Favorite Subject: English
Life Goal: Three Pulitzer prizes
Favorite Food: Coffee and sandwich
Favorite Sport: Coaching
Interests: Journalism, History
Biggest Fear: None. I am the one
whom people fear.
Quote: “Childhood is overrated.”
What are you most proud of: ‘I’m proud that my column “Teacher’s Union Card or Mental Disability Membership?” got our former science teacher Mr. Dibble fired; He was an idiot.’
VOL.4, (september)

TT: [Treewiddle Tribune] Firstly, can you tell us a bit about yourself?
WINSLOW: I’d rather not, but perhaps you might be interested in knowing how bored I am at this very moment?

TT: No thanks … Can you list two strengths and explain each one?
WINSLOW: Strength one is I’m able to put up with you and this stupid interview. Strength two is that I’m smarter than anyone on this campus — you’re still boring me, by the way.

TT: You’re the Treewiddle Tribune’s Editor-in-Chief. Can you tell us why you applied for the most prestigious student job at Treewiddle Elementary?
WINSLOW: I feel writing and news reporting has a long and decorated history, and is in need of my talents. I recognize I am but a humble participant who is honored just to be part of it. Plus, if didn’t take the job you might get it, and then everybody would fall asleep after reading your interview questions.

TT: Can we stay on topic, please? You obviously have confidence in yourself but let’s try to be cordial. Ok? … What would you say is your favorite part of the job?
WINSLOW: Responding to news events and delivering unbiased information to the public. I also enjoy working with the people in the newsroom and serving my readership. I am humble like that.

TT: um … actually — and I don’t mean to sound offensive — but it’s rumored that you are reclusive, passively aggressive, and difficult to work with when things don’t go your way.
WINSLOW: Are you flirting with me? That is a definite “no-no” towards an innocent boy like me. Should I phone the police or do you want to continue with this interview and keep things respectable?

TT: Thank you for making my point. Could you describe one time where you acted as a leader? … and for the record, I was not flirting with you.
WINSLOW: I applied for the president of Treewiddle’s Youth Center. The center commands the largest budget at the school and my ideas for expansion and development would benefit all worthy students on this campus.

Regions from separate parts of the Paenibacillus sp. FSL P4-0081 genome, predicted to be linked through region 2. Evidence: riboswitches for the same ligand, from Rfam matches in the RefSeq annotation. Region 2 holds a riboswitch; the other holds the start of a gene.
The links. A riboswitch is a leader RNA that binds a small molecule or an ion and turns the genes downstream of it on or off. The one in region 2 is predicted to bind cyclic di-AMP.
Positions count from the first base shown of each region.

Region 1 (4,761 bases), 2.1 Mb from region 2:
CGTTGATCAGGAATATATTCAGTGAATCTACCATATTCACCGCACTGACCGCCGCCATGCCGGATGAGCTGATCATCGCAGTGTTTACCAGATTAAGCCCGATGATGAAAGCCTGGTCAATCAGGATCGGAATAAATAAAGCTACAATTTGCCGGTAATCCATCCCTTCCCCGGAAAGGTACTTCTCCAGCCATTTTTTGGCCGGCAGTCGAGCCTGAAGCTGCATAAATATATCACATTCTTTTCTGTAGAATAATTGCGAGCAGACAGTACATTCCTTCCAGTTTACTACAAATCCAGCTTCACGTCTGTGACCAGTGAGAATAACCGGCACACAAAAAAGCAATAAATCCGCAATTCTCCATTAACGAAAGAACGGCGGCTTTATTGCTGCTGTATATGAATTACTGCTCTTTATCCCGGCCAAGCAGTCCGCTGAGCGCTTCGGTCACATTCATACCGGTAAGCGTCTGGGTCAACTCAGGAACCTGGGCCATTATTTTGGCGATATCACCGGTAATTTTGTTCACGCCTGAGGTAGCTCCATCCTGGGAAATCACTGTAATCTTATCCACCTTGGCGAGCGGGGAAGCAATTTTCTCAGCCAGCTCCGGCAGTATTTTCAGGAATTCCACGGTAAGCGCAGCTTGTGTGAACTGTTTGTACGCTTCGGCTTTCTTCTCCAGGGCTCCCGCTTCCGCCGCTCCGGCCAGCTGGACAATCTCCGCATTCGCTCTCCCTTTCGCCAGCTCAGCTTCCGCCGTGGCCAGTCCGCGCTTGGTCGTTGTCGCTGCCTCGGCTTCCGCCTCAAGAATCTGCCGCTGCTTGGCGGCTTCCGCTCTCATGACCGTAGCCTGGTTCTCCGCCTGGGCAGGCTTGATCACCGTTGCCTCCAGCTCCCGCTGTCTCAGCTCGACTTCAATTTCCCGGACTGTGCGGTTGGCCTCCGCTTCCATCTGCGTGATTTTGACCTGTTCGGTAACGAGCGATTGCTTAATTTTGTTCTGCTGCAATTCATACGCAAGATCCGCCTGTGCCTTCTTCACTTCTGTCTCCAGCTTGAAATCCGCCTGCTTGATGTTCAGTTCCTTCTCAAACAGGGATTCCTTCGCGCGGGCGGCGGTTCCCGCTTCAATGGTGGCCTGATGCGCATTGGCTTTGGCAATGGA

TT: Did you win the election?
WINSLOW: No comment.

TT: In your opinion what makes a good teacher?
WINSLOW: First of all, most teacher’s are lucky to even have jobs, so as for what makes a good teacher the answer would logically be somebody who doesn’t NEED to be a teacher or depend on Teacher’s Unions to keep them employed. You may have noticed that most teachers are members of the Union.

TT: Does the school give you too much homework? How much do you think they should give?
WINSLOW: You’re assuming that what the school has us do at home can actually be considered “work” – it isn’t. Our educational system lags behind almost every developed country. The homework is too easy; I usually complete assignments before class ends so at night I can learn important things on my own … At this point in the interview I feel compelled to tell you I am still bored.

TT: Yes, I am aware you are bored. Thank you for informing me.
WINSLOW: You’re welcome; I’m here to help in any way I can.

TT: May I continue?
WINSLOW: Please do, before the Grim Reaper mistakes me for a corpse.

TT: How do you feel about the environment? or endangered species?
WINSLOW: Nature has been a beautiful addition to Earth because almost all our business ventures have to do with destroying it. Without Nature the Earth would just be a big rock with lots of water on it. Basically it would be a very large, round bird bath — except there wouldn’t be any birds.

TT: Yes. Interesting analogy, but how do you feel about Nature?
WINSLOW: Well I’m not one of those bleeding-heart Liberal types, if that’s what you mean. Some things in Nature should be eaten, some domesticated, and other things left alone. Without Nature we would not be able to play golf, so Nature is very important … Are these answers going to be part of my student file, or going to be published?

TT: They might be. Yes.
WINSLOW: I would just like to add that I love all plants and animals, and donate to Greenpeace in my spare time … and please save whales; they are big and stupid and can’t do it themselves.

TT: What do you think about children smoking cigarettes, using alcohol or drugs?
WINSLOW: Stupid kids do stupid things; there’s not much else to say.

TT: But don’t you put a cigar in your mouth while you work at the newsroom?
WINSLOW: That’s different. Cigars are beau monde; cigarettes are proletariat. Besides, you said “children,” and I am NOT a child.

TT: Really? How old are you?
WINSLOW: Old enough to know what true hate feels like. Does that help?

TT: Speaking of hate, I’ve been told you’re not a big fan of technology. Is it true you don’t use a computer; you use a typewriter and have someone scan your pages into the computer?
WINSLOW: True and easily defended. Don’t ACT like a reporter, BE a reporter! The old ways are the tried-and-tested best ways for success.

TT: Do you see yourself as a role model for other students?
WINSLOW: I am a role model, yes. I also look like a model but that has no effect on my ego or personality. Sometimes being a role model calls for a light touch, tact, and sensitivity. I have mastery of all three.

TT: That concludes our interview, Winslow. We weren’t sure how this would go but we’re very happy you were able to take your time and join us today. I felt it went very well.
WINSLOW: Then that will be your little secret. Bye.

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